12 November 1906 – the first officially observed flight in Europe

On 12th November 1906, Alberto Santos-Dumont performed a series of public flights, in one of them covering a distance of 200 metres. That was the very first flight officially observed by the FAI and, in addition, the flight that earned the French Aeroclub Award for Santos-Dumont.

Alberto Santos-Dumont was born on 20th July 1873 in Palmira, Brazil, as the sixth child of Henrique Dumont – a Brazilian engineer and coffee farmer, son of French immigrants and a graduate from Central School of Arts and Manufactures in Paris – and Francisca de Paula Santos.

According to his parents, Alberto´s interest in aviation started as early as at the age of one, when he used to puncture every rubber balloon to see what was inside of them. Nevertheless, his first proven interest in aeronautics comes from the year 1891. At the age of 18, Santos-Dumont took a family trip to Europe which resulted, inter alia, in his focus on mechanics and combustion engines.

Being a son of a really wealthy man, sometimes called ´a king of coffee´, Alberto Santos-Dumont did not seem to worry about any official education. He had started several different studies, but never finished them and preferred to spent time in his father´s library and studying on his own, focusing only on subjects he was interested in.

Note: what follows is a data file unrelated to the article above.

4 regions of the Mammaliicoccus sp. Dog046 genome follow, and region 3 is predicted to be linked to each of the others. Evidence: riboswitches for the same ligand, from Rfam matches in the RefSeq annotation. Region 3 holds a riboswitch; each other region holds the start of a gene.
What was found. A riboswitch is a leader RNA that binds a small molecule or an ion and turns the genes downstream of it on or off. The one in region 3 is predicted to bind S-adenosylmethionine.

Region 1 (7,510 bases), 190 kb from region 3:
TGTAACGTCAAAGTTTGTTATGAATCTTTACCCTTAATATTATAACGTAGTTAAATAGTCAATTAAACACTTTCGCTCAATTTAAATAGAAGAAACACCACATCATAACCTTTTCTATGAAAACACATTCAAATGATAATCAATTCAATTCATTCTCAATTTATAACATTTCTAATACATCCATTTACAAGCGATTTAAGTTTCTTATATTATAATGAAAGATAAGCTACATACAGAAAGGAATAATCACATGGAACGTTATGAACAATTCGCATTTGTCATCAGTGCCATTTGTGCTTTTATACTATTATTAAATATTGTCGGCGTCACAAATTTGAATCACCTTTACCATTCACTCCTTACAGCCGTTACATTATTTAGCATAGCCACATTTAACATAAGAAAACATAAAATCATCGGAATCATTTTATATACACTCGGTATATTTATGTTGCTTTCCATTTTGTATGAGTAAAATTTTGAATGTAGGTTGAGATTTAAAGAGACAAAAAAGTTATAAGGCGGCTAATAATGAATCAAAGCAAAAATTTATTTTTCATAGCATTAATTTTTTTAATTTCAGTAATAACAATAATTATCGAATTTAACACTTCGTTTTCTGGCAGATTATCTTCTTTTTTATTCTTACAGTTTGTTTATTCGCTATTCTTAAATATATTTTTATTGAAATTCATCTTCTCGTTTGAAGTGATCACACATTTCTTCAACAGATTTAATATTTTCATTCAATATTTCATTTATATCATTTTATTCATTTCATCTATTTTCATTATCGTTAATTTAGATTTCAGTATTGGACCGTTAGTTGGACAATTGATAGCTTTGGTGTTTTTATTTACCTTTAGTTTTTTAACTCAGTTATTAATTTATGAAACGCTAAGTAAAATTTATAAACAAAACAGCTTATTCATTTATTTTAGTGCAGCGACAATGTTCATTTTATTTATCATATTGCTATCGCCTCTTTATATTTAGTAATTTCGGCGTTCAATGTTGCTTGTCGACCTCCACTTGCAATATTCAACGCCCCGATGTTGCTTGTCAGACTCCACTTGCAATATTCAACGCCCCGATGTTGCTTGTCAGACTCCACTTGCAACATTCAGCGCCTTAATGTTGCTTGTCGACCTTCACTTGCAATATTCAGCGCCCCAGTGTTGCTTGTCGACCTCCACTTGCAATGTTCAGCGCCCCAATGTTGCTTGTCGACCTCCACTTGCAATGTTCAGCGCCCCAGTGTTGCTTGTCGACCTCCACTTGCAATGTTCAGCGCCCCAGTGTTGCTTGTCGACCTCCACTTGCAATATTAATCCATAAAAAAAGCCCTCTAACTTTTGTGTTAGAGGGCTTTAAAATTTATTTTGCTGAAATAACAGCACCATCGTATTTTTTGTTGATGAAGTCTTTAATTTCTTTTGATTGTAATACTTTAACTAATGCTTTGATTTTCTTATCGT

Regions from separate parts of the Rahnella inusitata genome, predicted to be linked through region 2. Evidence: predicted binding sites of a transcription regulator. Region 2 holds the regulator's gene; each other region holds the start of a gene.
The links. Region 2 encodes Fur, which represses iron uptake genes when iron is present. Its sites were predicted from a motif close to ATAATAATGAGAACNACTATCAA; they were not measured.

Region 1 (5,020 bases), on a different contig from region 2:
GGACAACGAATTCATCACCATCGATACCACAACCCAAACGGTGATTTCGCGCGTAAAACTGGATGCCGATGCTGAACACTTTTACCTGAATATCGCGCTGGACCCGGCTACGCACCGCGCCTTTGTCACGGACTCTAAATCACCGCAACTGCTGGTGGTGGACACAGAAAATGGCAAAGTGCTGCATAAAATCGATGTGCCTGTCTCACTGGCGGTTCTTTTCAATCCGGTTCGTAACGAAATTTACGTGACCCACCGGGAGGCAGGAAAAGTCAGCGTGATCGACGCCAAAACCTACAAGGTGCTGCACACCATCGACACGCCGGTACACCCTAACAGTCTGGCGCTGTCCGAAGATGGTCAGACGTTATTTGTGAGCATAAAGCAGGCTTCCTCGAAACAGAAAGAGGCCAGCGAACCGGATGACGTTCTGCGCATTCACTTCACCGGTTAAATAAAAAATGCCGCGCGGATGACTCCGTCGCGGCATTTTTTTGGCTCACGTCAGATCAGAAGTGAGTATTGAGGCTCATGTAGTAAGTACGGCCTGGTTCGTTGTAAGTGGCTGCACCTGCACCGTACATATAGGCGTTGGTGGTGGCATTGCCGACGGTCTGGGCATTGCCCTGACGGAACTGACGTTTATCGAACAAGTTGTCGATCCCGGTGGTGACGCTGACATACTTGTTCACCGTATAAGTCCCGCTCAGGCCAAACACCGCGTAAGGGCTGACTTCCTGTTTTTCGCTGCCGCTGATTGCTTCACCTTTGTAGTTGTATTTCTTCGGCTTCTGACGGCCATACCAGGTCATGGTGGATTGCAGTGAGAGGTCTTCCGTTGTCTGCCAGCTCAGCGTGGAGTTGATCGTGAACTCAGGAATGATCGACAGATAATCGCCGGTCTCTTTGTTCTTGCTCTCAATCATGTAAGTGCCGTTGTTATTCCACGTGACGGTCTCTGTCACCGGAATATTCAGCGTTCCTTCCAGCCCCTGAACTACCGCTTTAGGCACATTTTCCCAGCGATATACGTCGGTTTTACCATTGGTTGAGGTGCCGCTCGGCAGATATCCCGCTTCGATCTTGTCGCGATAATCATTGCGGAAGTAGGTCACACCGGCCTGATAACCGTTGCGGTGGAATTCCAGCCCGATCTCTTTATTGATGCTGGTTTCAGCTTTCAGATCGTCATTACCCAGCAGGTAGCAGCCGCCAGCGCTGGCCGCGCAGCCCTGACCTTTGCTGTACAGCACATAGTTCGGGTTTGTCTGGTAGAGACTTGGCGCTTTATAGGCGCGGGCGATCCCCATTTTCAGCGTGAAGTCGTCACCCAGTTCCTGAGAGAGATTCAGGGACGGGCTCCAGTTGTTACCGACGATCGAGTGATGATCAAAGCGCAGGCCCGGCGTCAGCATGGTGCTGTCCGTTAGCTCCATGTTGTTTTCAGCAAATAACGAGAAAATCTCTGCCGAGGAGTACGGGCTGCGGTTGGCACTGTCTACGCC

That have not changed after 1892, when Santos-Dumont was emancipated by his father. Young Alberto went to Europe, when he began another study of engineering sciences but two years later he left Europe and travelled across the USA. Then he made another attempt of completing an official education and went to study in Bristol, but as in previous cases, never completed that course.

In 1897 Santos-Dumont moved to France and hired professional balloon pilots and designers to learn about lighter-then-air aircraft. Next year, he made his first ascent in a Lachambre & Machuron balloon, then the first night ascent followed in 1898. In addition, during the breaks between his initial aviation steps, Alberto Santos-Dumont was engaged in car racing, making enough progress on that field to be noticed by French press.

Santos-Dumont and N-14bis Oiseau de Proie (photo: gallica.bnf.fr / Bibliothèque nationale de France, ark:/12148/btv1b53222793s, public domain)

It was also the time when Santos-Dumont started to design his own balloons and dirigibles. The first of them, a balloon inflated with hydrogen and named ´Brazil´, performed its maiden flight on 4th July 1898. It was followed by a second balloon, named ´France´ and a series of dirigibles, named by numbers from N-1 to N-10, then N-13 and N-14.